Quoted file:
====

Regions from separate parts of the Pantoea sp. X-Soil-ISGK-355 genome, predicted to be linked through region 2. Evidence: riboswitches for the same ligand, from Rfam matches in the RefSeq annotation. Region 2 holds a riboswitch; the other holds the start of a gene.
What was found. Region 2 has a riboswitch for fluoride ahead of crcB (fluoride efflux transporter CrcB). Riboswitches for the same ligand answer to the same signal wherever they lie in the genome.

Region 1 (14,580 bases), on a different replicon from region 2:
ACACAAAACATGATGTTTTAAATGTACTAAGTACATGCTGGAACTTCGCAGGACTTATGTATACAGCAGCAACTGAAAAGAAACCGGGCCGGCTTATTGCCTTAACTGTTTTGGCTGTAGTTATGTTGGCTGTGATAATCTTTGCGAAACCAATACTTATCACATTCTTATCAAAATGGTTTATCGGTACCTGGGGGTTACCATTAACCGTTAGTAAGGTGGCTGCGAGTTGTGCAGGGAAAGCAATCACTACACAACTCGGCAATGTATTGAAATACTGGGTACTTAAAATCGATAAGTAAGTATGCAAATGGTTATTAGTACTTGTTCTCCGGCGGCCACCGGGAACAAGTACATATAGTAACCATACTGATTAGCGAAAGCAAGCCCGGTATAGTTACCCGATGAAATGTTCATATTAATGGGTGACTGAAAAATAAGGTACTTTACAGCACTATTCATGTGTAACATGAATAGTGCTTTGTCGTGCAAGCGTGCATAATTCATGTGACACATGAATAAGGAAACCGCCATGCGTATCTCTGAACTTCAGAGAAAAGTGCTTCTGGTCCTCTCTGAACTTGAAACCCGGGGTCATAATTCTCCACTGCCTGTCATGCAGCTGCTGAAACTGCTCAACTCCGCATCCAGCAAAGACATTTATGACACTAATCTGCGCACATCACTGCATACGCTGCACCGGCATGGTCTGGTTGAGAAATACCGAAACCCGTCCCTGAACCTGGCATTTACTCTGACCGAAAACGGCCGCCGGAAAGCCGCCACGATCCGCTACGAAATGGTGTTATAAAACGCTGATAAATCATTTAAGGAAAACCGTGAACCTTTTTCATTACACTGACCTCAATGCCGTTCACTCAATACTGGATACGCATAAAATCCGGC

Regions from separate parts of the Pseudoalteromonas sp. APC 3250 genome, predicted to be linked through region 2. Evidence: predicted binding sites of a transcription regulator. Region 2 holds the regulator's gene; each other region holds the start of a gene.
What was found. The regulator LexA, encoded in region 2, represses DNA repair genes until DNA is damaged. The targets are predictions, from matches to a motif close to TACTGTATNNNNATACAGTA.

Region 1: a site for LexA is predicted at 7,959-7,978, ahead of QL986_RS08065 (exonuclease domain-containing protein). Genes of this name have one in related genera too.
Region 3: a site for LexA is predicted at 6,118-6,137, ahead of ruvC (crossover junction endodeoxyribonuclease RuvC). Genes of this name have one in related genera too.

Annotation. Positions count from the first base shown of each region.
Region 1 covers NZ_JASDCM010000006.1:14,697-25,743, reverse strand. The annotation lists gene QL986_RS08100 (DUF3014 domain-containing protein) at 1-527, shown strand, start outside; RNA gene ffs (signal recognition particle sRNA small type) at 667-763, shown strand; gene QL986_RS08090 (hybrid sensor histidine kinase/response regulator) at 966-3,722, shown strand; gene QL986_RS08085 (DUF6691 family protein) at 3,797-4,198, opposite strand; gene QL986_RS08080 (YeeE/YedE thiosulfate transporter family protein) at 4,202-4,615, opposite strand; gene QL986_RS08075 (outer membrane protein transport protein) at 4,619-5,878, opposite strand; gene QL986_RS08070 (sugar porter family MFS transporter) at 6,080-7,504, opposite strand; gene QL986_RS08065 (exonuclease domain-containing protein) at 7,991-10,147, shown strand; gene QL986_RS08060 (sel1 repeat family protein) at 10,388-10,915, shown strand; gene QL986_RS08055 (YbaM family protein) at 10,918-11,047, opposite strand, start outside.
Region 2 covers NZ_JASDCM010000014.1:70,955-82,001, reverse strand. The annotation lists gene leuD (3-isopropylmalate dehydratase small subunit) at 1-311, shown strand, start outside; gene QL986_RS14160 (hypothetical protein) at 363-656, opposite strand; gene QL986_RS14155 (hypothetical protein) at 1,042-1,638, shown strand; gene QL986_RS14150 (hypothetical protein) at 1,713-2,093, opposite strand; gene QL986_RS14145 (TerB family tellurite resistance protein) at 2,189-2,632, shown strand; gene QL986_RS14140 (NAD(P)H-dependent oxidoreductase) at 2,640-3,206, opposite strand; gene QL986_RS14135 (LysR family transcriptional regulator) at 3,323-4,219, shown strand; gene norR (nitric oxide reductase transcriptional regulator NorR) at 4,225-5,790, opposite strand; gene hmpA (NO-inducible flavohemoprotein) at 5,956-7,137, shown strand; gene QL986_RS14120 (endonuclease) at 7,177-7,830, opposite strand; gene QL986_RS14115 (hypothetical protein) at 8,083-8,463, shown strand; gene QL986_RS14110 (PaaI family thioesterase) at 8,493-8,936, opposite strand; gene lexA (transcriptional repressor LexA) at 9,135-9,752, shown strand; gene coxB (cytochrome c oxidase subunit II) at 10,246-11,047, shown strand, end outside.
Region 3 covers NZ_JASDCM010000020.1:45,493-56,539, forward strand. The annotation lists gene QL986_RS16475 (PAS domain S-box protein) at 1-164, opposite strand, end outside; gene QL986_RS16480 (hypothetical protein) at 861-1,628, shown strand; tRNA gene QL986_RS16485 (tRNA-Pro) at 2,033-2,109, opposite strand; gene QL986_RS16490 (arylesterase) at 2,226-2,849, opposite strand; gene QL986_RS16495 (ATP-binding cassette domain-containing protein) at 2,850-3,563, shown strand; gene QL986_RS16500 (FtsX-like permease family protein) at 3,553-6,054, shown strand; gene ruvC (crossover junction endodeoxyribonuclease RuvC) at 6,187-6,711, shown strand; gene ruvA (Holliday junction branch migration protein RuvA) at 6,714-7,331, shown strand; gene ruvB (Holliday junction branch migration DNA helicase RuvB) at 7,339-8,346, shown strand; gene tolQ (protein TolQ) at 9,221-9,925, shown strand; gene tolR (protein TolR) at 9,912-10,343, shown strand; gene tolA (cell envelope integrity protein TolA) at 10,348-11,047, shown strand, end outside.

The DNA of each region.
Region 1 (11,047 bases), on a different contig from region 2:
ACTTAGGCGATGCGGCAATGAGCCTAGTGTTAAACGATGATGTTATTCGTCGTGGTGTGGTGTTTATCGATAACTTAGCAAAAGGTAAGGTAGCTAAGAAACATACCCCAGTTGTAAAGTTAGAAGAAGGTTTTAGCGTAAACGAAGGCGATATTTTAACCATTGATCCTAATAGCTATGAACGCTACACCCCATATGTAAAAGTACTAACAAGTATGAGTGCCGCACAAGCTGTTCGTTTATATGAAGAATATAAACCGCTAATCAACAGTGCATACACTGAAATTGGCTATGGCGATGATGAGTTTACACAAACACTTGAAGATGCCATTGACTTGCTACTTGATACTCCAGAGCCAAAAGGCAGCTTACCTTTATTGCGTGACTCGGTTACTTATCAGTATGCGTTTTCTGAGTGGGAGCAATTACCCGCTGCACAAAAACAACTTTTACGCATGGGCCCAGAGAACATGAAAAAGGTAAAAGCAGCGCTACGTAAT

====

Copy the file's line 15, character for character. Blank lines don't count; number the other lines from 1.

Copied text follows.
ACTTAGGCGATGCGGCAATGAGCCTAGTGTTAAACGATGATGTTATTCGTCGTGGTGTGGTGTTTATCGATAACTTAGCAAAAGGTAAGGTAGCTAAGAAACATACCCCAGTTGTAAAGTTAGAAGAAGGTTTTAGCGTAAACGAAGGCGATATTTTAACCATTGATCCTAATAGCTATGAACGCTACACCCCATATGTAAAAGTACTAACAAGTATGAGTGCCGCACAAGCTGTTCGTTTATATGAAGAATATAAACCGCTAATCAACAGTGCATACACTGAAATTGGCTATGGCGATGATGAGTTTACACAAACACTTGAAGATGCCATTGACTTGCTACTTGATACTCCAGAGCCAAAAGGCAGCTTACCTTTATTGCGTGACTCGGTTACTTATCAGTATGCGTTTTCTGAGTGGGAGCAATTACCCGCTGCACAAAAACAACTTTTACGCATGGGCCCAGAGAACATGAAAAAGGTAAAAGCAGCGCTACGTAAT